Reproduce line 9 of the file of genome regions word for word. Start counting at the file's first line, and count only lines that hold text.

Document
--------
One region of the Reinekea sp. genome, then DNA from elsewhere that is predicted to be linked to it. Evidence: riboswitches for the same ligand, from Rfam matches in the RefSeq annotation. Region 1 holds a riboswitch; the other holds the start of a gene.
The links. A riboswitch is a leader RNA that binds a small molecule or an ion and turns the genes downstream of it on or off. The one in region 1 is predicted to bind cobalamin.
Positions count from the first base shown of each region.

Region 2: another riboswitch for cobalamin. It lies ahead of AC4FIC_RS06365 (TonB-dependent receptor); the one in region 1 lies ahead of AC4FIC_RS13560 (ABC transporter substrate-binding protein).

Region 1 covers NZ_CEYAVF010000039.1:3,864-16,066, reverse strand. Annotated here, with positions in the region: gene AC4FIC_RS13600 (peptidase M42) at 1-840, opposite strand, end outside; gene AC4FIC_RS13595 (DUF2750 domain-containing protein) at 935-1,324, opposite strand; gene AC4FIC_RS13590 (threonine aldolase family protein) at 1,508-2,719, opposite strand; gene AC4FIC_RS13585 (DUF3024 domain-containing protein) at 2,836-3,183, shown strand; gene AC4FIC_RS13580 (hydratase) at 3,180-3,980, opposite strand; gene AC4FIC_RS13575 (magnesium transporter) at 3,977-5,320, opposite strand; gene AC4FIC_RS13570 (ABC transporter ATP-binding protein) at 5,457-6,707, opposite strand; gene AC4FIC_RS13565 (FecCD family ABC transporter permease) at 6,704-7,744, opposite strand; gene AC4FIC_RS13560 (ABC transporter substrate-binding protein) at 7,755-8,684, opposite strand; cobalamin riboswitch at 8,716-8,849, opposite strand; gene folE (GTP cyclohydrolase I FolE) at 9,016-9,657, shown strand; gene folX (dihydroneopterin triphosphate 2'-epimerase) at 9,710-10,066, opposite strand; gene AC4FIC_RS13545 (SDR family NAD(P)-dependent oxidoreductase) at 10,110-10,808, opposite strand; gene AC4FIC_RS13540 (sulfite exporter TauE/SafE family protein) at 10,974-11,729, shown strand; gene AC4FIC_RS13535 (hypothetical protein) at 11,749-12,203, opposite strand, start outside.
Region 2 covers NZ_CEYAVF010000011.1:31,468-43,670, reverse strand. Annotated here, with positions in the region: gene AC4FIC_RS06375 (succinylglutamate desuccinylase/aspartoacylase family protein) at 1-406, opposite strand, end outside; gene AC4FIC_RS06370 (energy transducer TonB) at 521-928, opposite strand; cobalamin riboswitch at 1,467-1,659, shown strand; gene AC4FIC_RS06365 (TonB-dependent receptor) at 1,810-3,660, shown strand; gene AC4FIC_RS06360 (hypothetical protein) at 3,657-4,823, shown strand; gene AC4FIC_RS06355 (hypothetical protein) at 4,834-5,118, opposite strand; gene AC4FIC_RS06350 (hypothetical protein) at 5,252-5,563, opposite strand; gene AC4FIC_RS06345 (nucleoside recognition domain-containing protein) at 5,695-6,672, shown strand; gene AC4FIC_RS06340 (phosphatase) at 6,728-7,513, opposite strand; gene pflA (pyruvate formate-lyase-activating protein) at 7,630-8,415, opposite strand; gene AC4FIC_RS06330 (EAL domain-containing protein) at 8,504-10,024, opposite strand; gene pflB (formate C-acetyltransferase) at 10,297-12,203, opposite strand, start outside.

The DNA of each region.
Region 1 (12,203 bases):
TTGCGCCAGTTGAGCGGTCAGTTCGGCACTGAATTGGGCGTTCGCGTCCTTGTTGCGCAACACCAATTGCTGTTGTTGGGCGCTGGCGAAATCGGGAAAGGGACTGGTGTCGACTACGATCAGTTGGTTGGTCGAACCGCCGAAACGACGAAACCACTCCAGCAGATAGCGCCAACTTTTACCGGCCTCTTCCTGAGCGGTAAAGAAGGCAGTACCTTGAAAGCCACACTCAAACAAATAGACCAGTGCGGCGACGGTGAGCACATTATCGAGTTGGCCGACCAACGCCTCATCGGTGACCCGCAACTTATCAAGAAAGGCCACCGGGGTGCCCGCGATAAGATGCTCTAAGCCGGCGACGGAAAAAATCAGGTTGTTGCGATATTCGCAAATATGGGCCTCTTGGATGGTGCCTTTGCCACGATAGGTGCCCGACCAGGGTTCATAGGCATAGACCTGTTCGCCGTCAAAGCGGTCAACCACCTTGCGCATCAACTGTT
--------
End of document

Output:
TTGCGCCAGTTGAGCGGTCAGTTCGGCACTGAATTGGGCGTTCGCGTCCTTGTTGCGCAACACCAATTGCTGTTGTTGGGCGCTGGCGAAATCGGGAAAGGGACTGGTGTCGACTACGATCAGTTGGTTGGTCGAACCGCCGAAACGACGAAACCACTCCAGCAGATAGCGCCAACTTTTACCGGCCTCTTCCTGAGCGGTAAAGAAGGCAGTACCTTGAAAGCCACACTCAAACAAATAGACCAGTGCGGCGACGGTGAGCACATTATCGAGTTGGCCGACCAACGCCTCATCGGTGACCCGCAACTTATCAAGAAAGGCCACCGGGGTGCCCGCGATAAGATGCTCTAAGCCGGCGACGGAAAAAATCAGGTTGTTGCGATATTCGCAAATATGGGCCTCTTGGATGGTGCCTTTGCCACGATAGGTGCCCGACCAGGGTTCATAGGCATAGACCTGTTCGCCGTCAAAGCGGTCAACCACCTTGCGCATCAACTGTT